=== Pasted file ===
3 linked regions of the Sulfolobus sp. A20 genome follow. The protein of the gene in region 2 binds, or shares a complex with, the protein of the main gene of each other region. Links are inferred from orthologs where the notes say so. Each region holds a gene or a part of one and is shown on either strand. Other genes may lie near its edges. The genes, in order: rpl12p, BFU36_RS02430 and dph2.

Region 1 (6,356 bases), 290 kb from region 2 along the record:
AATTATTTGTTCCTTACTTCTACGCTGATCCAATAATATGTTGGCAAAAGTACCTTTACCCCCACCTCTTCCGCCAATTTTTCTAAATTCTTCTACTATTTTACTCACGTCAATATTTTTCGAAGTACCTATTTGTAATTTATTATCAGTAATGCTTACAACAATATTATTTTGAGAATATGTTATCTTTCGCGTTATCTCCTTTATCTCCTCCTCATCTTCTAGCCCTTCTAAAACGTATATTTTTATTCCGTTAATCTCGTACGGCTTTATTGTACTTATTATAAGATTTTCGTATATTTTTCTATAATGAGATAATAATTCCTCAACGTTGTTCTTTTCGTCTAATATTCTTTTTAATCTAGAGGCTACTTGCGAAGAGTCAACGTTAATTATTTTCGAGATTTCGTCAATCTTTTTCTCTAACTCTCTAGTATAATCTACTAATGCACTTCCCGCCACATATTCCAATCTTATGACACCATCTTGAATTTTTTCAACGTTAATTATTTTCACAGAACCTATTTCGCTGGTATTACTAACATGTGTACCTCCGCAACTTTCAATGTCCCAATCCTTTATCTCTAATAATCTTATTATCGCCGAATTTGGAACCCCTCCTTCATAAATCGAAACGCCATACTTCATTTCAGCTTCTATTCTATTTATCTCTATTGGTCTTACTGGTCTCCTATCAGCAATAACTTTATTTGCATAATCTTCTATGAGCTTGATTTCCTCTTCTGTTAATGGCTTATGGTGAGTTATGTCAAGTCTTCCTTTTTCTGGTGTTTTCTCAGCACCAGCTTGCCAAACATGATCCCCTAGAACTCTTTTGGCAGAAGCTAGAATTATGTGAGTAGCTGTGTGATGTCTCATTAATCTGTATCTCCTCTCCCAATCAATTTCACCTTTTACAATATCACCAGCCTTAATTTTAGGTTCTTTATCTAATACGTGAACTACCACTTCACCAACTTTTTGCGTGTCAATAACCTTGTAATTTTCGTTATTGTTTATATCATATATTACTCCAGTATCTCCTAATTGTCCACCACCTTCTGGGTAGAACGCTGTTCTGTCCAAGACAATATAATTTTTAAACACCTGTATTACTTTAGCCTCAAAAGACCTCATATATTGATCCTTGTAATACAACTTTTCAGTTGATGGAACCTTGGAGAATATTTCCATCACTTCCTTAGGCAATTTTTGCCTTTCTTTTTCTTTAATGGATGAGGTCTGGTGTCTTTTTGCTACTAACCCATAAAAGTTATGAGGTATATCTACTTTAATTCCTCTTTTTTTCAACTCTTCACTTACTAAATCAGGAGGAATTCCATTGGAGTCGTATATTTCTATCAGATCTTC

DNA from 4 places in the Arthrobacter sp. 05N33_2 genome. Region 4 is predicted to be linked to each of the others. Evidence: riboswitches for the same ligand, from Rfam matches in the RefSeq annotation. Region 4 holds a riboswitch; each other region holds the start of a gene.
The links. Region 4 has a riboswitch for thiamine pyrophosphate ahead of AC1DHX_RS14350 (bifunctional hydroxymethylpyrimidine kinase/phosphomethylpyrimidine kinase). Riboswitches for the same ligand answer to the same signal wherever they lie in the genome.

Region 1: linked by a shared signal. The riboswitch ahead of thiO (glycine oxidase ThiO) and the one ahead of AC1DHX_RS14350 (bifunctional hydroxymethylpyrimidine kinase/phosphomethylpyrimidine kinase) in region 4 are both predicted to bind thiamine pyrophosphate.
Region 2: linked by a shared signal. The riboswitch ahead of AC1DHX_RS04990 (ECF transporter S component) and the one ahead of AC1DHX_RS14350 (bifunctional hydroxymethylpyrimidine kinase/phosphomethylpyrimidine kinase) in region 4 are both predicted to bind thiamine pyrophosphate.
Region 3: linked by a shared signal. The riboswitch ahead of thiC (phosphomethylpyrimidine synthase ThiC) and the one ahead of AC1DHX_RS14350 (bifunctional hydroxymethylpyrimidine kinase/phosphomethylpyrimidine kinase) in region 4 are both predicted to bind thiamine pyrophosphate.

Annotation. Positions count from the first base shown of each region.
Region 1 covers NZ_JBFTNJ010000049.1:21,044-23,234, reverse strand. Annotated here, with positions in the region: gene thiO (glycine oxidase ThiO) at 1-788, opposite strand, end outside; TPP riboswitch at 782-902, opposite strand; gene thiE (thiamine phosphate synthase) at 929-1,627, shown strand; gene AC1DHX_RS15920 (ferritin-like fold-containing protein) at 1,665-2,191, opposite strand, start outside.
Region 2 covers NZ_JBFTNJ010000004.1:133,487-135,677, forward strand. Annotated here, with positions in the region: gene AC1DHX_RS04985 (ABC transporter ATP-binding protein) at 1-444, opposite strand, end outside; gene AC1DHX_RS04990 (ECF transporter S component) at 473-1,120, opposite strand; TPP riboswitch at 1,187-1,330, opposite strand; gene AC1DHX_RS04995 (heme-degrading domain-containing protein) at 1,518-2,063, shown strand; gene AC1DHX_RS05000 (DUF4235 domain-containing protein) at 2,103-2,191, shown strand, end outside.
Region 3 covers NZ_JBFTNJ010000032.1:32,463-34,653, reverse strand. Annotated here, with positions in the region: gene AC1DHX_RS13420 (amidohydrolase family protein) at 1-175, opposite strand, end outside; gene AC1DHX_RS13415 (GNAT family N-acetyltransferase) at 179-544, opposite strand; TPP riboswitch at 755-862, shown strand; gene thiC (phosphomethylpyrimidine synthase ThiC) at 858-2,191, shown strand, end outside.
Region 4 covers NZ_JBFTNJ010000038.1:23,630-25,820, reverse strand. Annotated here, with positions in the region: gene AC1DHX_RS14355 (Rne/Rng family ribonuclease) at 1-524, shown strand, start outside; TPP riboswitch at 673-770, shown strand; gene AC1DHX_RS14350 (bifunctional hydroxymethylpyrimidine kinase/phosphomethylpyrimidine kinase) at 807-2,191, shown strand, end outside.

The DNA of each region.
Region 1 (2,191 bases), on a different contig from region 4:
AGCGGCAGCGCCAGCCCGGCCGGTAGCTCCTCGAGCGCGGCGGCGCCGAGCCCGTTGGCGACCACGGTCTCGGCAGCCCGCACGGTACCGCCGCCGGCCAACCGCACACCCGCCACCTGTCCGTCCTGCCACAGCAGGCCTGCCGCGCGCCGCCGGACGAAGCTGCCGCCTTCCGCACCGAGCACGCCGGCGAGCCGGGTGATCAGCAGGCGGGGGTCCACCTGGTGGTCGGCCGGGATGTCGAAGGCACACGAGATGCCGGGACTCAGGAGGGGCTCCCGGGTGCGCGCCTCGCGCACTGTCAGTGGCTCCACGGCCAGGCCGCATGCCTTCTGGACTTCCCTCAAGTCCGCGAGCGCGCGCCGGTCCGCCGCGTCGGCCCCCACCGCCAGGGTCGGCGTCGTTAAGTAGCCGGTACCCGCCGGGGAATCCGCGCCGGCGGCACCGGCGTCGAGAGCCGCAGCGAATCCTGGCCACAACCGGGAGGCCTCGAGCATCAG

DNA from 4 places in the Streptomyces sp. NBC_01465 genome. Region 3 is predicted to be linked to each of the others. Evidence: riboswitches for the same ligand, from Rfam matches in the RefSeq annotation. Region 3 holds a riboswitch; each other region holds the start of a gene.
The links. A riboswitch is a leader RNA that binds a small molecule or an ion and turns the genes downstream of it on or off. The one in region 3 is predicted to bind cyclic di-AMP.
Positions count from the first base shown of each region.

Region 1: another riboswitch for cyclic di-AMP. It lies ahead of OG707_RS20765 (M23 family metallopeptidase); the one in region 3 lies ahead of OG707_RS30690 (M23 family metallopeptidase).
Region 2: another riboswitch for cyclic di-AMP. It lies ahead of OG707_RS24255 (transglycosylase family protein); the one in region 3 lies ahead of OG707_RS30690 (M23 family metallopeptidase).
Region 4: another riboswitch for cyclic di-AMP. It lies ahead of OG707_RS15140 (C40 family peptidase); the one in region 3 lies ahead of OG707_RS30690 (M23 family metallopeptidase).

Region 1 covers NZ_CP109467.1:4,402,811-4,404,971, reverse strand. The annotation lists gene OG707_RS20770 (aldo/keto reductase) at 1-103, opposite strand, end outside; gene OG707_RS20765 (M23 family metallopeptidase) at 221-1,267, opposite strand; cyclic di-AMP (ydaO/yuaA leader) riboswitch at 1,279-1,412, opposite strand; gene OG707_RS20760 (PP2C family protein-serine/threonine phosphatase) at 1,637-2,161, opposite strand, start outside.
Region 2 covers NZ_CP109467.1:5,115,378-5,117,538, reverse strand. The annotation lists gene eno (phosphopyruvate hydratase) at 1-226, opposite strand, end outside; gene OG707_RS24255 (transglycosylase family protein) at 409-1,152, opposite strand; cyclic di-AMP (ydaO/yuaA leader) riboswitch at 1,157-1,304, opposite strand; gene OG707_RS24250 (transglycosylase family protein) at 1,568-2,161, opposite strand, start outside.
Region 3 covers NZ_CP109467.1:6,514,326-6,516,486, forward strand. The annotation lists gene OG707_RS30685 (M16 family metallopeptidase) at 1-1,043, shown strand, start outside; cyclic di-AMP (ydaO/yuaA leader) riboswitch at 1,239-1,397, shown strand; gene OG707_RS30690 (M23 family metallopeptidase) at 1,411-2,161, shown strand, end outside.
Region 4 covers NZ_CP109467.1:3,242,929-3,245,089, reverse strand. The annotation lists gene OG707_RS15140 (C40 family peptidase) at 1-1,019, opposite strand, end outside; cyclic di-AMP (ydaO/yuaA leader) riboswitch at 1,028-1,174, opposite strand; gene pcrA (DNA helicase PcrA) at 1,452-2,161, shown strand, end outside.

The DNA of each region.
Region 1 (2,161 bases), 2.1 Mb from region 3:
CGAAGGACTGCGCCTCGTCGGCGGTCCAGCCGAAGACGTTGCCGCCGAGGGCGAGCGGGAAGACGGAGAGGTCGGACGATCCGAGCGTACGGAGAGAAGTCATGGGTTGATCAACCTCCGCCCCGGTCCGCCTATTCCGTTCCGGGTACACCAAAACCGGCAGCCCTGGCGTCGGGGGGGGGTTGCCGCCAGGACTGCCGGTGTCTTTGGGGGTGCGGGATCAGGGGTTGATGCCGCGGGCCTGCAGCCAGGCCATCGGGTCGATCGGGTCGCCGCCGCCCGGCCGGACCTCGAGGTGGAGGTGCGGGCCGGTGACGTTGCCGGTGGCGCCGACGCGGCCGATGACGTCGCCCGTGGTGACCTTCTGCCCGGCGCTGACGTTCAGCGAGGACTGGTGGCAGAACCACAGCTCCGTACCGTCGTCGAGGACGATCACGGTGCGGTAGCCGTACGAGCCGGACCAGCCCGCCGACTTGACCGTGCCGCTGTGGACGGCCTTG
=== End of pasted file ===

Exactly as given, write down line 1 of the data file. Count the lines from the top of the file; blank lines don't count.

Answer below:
3 linked regions of the Sulfolobus sp. A20 genome follow. The protein of the gene in region 2 binds, or shares a complex with, the protein of the main gene of each other region. Links are inferred from orthologs where the notes say so. Each region holds a gene or a part of one and is shown on either strand. Other genes may lie near its edges. The genes, in order: rpl12p, BFU36_RS02430 and dph2.